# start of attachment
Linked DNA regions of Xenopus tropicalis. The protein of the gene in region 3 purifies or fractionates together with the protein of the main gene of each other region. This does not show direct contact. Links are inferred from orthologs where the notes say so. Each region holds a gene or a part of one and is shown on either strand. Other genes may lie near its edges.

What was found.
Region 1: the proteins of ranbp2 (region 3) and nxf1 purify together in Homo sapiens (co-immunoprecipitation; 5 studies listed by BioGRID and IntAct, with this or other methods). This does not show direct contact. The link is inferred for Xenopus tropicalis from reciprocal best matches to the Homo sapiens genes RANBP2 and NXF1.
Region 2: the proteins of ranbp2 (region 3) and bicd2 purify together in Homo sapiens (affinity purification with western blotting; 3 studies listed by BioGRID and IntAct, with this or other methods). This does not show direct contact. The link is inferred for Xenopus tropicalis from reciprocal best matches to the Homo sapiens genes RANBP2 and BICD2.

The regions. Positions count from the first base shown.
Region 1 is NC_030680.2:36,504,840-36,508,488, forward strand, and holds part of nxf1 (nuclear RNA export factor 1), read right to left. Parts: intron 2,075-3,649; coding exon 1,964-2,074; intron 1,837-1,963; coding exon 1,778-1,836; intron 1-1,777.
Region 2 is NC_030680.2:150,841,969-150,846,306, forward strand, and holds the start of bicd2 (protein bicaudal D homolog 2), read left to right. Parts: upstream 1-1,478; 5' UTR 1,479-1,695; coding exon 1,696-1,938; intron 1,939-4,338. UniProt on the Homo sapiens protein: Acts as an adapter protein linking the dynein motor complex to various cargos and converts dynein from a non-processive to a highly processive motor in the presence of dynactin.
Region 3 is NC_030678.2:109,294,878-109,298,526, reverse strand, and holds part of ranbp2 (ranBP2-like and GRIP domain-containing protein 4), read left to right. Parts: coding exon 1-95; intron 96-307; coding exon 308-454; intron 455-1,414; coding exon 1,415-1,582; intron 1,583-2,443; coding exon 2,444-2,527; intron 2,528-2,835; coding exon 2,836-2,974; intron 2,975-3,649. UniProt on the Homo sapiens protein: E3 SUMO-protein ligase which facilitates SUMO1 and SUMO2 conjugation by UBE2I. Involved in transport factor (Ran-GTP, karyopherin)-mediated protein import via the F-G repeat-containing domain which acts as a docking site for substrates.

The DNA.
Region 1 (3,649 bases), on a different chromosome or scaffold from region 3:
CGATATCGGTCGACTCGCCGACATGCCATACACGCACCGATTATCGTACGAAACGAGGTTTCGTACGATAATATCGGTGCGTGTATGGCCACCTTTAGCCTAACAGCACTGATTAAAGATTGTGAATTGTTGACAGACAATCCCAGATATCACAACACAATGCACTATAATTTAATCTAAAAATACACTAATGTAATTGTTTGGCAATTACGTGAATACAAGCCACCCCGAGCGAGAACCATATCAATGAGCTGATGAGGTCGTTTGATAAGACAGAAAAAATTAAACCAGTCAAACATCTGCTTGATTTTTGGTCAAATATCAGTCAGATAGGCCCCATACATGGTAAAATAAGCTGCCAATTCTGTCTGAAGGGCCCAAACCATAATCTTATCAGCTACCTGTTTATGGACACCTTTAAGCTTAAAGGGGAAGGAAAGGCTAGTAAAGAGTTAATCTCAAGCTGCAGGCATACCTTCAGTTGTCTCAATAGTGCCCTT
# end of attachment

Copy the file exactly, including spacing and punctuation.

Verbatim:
Linked DNA regions of Xenopus tropicalis. The protein of the gene in region 3 purifies or fractionates together with the protein of the main gene of each other region. This does not show direct contact. Links are inferred from orthologs where the notes say so. Each region holds a gene or a part of one and is shown on either strand. Other genes may lie near its edges.

What was found.
Region 1: the proteins of ranbp2 (region 3) and nxf1 purify together in Homo sapiens (co-immunoprecipitation; 5 studies listed by BioGRID and IntAct, with this or other methods). This does not show direct contact. The link is inferred for Xenopus tropicalis from reciprocal best matches to the Homo sapiens genes RANBP2 and NXF1.
Region 2: the proteins of ranbp2 (region 3) and bicd2 purify together in Homo sapiens (affinity purification with western blotting; 3 studies listed by BioGRID and IntAct, with this or other methods). This does not show direct contact. The link is inferred for Xenopus tropicalis from reciprocal best matches to the Homo sapiens genes RANBP2 and BICD2.

The regions. Positions count from the first base shown.
Region 1 is NC_030680.2:36,504,840-36,508,488, forward strand, and holds part of nxf1 (nuclear RNA export factor 1), read right to left. Parts: intron 2,075-3,649; coding exon 1,964-2,074; intron 1,837-1,963; coding exon 1,778-1,836; intron 1-1,777.
Region 2 is NC_030680.2:150,841,969-150,846,306, forward strand, and holds the start of bicd2 (protein bicaudal D homolog 2), read left to right. Parts: upstream 1-1,478; 5' UTR 1,479-1,695; coding exon 1,696-1,938; intron 1,939-4,338. UniProt on the Homo sapiens protein: Acts as an adapter protein linking the dynein motor complex to various cargos and converts dynein from a non-processive to a highly processive motor in the presence of dynactin.
Region 3 is NC_030678.2:109,294,878-109,298,526, reverse strand, and holds part of ranbp2 (ranBP2-like and GRIP domain-containing protein 4), read left to right. Parts: coding exon 1-95; intron 96-307; coding exon 308-454; intron 455-1,414; coding exon 1,415-1,582; intron 1,583-2,443; coding exon 2,444-2,527; intron 2,528-2,835; coding exon 2,836-2,974; intron 2,975-3,649. UniProt on the Homo sapiens protein: E3 SUMO-protein ligase which facilitates SUMO1 and SUMO2 conjugation by UBE2I. Involved in transport factor (Ran-GTP, karyopherin)-mediated protein import via the F-G repeat-containing domain which acts as a docking site for substrates.

The DNA.
Region 1 (3,649 bases), on a different chromosome or scaffold from region 3:
CGATATCGGTCGACTCGCCGACATGCCATACACGCACCGATTATCGTACGAAACGAGGTTTCGTACGATAATATCGGTGCGTGTATGGCCACCTTTAGCCTAACAGCACTGATTAAAGATTGTGAATTGTTGACAGACAATCCCAGATATCACAACACAATGCACTATAATTTAATCTAAAAATACACTAATGTAATTGTTTGGCAATTACGTGAATACAAGCCACCCCGAGCGAGAACCATATCAATGAGCTGATGAGGTCGTTTGATAAGACAGAAAAAATTAAACCAGTCAAACATCTGCTTGATTTTTGGTCAAATATCAGTCAGATAGGCCCCATACATGGTAAAATAAGCTGCCAATTCTGTCTGAAGGGCCCAAACCATAATCTTATCAGCTACCTGTTTATGGACACCTTTAAGCTTAAAGGGGAAGGAAAGGCTAGTAAAGAGTTAATCTCAAGCTGCAGGCATACCTTCAGTTGTCTCAATAGTGCCCTT